I mentioned in my last post that I visited north Korea earlier this year and I thought maybe that would be interesting to some people. I went in April for Kim Il Sung’s 101st birthday with a group of friends from school. I had long wanted to visit nK, but because of restrictions associated with my previous job, I had been unable to. Stepping off the Air Koryo flight in Pyongyang was surreal. For days I had to keep reminding myself that I was finally there, seeing it for myself after reading about north Korea and studying it from afar for so long. What I found there was mostly not surprising…the restrictions, the sense of only seeing what “they” wanted us to see, the poverty (it was visible, in spite of their best efforts), and the crazy number of statues and pictures of Kim Il Sung and Kim Jung Il. What I found that was surprising, was the warmth of the people. Until I stepped foot in the country, I only had the stories of defectors and the media from which to judge north Korea. The impression I had gotten was of a cold, militaristic people with no independent thoughts and an undying love and devotion to the Kim regime. While that is true to some extent, there is far more to the north Korean people than our media portrays. On some level, logic would have told me this, but it was still something I needed to see in order to really believe.
The international airport in Pyongyang is small. There wasn’t even a jetway, we just got off the plane and walked across the tarmac into customs where we were directed to wait in a line before having our visas checked. Honestly, I was a little scared, it was all so weird (I had just spent the last 90 minutes on the flight from Beijing listening to military marches blaring through the speaker system) and I just didn’t know what to expect. I thought maybe I’d be harassed or interrogated at customs and that I’d say something wrong and be locked up in a gulag. The customs agent probably was used to this type of nervousness and surprised me by greeting me with a huge smile and saying in English “Welcome to Pyongyang!” I was caught off guard and thought maybe this person was just trying to impress me with the friendliness of the north Korean people. The next north Koreans I met were our wonderful guides (handlers?) Song Sim and Li (not their full names, but what they asked us to call them). Both of them were so sweet and concerned for us…they worried that we couldn’t handle the food and reassured us many times that our safety would be assured, even if all hell broke loose. The time at which we visited was during the peak of the tensions between north Korea and America. We had a group of 7 and in total, there were only 10 Americans in the country at the time. Clearly, we were either braver or dumber than most Americans.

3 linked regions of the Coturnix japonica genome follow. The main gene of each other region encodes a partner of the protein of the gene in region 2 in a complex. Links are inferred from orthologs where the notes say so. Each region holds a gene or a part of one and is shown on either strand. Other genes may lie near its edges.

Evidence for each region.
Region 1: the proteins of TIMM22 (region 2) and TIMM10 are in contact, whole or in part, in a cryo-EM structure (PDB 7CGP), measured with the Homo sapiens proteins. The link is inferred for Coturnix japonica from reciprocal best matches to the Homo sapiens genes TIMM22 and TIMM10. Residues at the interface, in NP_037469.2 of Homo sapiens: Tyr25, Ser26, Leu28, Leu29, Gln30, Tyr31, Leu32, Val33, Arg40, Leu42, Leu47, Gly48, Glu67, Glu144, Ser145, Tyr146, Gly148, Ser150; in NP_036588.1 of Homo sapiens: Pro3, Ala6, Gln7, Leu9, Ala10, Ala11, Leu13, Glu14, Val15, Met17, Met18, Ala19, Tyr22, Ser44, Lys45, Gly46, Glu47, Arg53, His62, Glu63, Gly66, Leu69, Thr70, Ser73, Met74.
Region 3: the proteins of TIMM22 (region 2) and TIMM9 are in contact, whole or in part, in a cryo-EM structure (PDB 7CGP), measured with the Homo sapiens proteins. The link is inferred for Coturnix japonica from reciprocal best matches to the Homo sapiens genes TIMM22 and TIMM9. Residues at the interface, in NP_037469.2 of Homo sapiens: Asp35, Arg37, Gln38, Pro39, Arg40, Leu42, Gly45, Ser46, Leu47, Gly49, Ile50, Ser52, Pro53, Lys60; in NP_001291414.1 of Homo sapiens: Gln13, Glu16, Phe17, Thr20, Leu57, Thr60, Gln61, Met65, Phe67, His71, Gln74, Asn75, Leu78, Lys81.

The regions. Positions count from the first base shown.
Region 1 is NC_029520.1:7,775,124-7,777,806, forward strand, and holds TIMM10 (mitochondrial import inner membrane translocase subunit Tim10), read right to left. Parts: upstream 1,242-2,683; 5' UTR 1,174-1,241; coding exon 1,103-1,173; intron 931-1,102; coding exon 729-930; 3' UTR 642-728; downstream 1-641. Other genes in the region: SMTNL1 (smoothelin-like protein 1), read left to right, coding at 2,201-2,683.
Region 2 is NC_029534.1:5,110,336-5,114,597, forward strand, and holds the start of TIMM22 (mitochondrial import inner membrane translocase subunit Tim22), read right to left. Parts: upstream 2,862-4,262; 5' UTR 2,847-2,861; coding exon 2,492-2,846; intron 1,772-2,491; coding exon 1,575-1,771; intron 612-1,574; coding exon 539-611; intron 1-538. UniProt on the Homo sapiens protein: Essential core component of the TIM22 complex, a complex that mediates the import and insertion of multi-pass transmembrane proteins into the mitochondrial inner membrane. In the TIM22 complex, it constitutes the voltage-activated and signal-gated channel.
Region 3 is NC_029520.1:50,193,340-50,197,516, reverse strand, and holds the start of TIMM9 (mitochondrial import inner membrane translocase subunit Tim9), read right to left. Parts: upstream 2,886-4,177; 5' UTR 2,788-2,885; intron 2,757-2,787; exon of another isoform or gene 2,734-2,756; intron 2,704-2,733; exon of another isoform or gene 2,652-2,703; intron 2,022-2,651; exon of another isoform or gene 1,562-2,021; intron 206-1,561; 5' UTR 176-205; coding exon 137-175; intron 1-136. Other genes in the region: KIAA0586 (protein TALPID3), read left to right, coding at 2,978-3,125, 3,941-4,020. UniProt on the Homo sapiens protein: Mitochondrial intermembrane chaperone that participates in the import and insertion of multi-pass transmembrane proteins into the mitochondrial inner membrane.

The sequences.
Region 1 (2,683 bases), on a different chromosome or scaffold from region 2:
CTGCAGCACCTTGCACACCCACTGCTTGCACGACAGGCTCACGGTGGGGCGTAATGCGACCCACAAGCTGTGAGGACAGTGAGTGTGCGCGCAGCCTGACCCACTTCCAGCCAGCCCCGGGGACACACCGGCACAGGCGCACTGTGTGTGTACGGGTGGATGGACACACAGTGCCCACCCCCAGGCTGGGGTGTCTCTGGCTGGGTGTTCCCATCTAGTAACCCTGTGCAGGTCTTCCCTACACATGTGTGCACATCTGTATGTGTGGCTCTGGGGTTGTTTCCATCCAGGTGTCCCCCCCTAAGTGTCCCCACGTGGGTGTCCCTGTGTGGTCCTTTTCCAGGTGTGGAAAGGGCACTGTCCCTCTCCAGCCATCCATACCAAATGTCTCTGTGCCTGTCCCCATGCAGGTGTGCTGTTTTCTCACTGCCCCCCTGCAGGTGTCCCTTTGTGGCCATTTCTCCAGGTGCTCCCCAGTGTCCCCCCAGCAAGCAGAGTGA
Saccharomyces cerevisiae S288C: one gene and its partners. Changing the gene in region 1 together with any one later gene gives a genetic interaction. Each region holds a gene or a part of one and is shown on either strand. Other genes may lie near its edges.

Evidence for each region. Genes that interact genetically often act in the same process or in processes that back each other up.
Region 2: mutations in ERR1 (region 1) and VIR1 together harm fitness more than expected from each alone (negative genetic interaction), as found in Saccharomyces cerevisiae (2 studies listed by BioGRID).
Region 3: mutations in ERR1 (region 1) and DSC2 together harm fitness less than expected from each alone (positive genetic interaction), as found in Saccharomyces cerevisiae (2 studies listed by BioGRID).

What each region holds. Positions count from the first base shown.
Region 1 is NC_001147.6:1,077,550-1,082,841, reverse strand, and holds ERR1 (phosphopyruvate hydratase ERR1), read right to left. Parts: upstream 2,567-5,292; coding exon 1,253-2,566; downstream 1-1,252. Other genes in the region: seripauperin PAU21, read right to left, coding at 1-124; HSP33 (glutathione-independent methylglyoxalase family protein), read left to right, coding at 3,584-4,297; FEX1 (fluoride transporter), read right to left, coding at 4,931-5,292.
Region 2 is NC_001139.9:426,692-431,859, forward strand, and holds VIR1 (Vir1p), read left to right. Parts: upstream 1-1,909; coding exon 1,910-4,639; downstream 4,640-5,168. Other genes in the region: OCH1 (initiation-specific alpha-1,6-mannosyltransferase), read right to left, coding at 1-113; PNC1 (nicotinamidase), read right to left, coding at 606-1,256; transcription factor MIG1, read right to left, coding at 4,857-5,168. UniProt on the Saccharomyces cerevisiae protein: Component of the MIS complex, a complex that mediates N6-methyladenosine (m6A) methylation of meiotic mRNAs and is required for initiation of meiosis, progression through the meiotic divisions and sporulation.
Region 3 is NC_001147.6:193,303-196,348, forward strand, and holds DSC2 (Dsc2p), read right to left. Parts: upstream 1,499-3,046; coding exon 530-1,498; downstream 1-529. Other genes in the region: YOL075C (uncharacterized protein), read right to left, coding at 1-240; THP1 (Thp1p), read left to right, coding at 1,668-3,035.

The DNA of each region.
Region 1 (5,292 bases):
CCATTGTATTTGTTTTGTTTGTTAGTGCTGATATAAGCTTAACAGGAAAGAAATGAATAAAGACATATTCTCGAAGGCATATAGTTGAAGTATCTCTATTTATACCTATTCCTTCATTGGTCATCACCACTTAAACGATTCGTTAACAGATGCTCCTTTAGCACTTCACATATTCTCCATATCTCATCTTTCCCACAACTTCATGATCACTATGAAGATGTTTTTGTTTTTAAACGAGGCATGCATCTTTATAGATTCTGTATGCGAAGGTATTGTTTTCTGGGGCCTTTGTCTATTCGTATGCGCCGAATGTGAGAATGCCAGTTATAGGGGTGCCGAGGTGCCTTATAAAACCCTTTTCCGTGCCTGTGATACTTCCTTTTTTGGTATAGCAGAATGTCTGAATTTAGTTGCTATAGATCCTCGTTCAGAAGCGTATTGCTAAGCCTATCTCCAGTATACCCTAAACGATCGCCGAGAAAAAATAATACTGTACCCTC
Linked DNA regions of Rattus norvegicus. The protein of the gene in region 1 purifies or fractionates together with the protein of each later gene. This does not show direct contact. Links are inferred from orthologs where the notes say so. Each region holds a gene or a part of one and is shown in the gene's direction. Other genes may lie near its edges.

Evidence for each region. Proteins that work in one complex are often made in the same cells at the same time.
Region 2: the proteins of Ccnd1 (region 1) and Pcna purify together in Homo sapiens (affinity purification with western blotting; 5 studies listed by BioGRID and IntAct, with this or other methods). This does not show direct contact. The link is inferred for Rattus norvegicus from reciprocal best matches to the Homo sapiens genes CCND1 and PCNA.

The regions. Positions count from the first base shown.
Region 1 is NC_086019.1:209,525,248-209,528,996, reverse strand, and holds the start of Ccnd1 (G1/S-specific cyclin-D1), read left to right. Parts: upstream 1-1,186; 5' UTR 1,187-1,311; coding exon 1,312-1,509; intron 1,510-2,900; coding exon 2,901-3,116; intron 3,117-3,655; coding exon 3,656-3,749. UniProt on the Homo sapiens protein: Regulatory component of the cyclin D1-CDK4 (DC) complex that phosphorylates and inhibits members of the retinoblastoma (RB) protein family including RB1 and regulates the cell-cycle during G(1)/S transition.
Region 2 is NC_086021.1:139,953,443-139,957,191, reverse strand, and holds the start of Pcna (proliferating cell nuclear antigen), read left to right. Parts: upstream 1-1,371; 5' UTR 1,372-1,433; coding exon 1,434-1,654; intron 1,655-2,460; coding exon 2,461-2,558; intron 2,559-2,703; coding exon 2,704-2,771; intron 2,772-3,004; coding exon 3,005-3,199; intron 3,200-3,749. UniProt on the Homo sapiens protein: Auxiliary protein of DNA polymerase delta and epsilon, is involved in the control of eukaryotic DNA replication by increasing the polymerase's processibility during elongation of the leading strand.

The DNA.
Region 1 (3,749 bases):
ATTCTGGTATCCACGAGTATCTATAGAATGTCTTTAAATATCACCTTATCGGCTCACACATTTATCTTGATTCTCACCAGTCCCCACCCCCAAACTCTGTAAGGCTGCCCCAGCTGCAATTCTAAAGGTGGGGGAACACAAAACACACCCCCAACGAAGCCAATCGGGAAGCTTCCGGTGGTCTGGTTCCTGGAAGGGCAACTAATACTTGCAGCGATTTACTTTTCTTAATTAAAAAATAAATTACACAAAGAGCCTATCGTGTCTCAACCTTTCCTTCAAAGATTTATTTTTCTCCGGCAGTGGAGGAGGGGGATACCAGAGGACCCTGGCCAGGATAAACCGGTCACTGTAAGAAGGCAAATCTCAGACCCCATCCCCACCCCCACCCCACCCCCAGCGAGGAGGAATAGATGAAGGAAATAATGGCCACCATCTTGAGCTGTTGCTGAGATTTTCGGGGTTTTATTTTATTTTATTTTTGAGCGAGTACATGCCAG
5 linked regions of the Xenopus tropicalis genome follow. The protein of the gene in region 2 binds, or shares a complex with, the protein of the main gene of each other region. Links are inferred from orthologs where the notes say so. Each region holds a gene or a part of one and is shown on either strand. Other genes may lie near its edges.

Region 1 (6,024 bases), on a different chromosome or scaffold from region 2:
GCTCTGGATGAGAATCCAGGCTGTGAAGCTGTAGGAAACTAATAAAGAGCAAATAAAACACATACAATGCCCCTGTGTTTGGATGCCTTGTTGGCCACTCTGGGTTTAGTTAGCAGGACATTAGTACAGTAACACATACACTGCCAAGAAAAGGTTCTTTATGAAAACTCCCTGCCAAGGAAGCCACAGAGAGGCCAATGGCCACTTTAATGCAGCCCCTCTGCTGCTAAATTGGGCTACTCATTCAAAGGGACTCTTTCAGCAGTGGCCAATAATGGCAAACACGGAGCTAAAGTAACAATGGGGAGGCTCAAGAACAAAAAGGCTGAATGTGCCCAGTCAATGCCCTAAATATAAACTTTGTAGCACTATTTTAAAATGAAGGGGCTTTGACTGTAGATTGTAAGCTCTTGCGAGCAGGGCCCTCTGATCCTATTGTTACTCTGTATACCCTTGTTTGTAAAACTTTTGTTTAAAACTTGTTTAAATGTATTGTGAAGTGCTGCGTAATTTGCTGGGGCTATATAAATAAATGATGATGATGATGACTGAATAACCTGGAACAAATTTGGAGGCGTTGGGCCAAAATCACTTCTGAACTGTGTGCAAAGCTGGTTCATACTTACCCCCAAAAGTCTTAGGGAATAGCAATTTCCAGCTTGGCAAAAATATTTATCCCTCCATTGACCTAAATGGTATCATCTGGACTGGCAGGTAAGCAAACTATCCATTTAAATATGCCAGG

Every where we went, we were greeted by north Koreans who seemed genuinely interested in learning about us and they asked questions about our country and our experience studying abroad in China. I found them to be very open to engaging in conversation of any kind as long as you approached it correctly. If you sound accusatory or tried to lecture a north Korean on why their way of thinking is wrong or why Communism is wrong, then they wouldn’t engage you. On the other hand, if your attitude is one of understanding and trying to learn from them, then there isn’t anything they won’t discuss with you. We asked our guides about everything including nukes, gays in north Korea, family, education systems, why they hate Americans, propaganda, poverty, the famine, the Kim family, censorship, defectors, etc etc. We talked about everything and learned so much about the Korean point of view. They were eager to see pictures we had brought from home and were curious to hear what we were listening to on our ipods. One of my classmates played “Gangnam Style” for them and the reaction was pretty funny. It was like watching your grandma hear rock and roll for the first time – pure disgust. They loved Mariah Carey though.